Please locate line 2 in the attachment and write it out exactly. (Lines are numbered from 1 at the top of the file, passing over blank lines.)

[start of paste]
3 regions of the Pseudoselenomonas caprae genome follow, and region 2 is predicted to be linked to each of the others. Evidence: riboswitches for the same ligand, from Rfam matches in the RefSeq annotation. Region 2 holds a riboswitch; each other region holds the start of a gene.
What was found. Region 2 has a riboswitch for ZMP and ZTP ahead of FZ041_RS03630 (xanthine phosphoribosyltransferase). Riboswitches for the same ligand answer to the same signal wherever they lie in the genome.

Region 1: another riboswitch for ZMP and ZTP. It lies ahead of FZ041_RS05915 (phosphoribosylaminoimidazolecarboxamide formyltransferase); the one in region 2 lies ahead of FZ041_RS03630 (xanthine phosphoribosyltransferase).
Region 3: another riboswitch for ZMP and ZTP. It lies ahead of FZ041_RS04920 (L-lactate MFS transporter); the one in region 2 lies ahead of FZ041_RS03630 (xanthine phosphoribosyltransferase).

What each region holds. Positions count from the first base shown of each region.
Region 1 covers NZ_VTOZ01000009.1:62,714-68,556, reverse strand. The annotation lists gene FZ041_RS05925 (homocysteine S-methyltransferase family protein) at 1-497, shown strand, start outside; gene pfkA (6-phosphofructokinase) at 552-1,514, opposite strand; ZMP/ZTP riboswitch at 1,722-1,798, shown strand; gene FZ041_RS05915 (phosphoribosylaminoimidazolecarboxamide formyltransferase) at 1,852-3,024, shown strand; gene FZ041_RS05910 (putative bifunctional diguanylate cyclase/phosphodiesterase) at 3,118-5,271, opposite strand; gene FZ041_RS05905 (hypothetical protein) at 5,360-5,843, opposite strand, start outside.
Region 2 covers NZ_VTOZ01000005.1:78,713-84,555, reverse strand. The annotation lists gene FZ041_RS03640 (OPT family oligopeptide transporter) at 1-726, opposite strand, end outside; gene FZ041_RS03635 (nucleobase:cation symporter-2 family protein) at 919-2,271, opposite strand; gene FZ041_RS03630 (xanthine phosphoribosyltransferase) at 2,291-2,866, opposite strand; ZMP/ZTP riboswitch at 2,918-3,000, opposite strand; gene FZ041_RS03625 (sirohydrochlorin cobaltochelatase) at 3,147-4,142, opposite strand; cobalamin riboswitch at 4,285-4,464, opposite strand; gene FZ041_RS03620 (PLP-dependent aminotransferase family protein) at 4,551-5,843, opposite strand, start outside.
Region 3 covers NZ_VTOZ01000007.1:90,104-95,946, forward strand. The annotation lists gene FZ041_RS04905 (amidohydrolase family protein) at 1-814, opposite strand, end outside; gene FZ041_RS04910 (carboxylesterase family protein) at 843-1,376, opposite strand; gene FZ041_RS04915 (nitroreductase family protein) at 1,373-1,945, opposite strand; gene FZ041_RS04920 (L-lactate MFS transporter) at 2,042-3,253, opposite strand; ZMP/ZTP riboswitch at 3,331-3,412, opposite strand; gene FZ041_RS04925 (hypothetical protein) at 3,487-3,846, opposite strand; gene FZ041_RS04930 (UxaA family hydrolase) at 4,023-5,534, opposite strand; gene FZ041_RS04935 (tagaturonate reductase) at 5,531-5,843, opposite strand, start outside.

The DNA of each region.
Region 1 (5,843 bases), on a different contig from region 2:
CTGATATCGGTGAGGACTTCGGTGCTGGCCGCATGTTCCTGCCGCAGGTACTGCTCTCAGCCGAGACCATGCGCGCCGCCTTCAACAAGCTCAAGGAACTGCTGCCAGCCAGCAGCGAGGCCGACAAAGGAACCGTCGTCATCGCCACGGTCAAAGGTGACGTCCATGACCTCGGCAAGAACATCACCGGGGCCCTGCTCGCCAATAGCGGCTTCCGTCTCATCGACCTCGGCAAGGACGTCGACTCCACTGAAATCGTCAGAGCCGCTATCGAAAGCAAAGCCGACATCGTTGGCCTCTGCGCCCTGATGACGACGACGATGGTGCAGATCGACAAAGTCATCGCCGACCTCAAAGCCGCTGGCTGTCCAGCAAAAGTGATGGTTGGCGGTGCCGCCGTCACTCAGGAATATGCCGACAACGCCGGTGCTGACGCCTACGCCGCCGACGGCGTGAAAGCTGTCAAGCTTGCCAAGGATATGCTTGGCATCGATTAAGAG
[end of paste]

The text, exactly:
What was found. Region 2 has a riboswitch for ZMP and ZTP ahead of FZ041_RS03630 (xanthine phosphoribosyltransferase). Riboswitches for the same ligand answer to the same signal wherever they lie in the genome.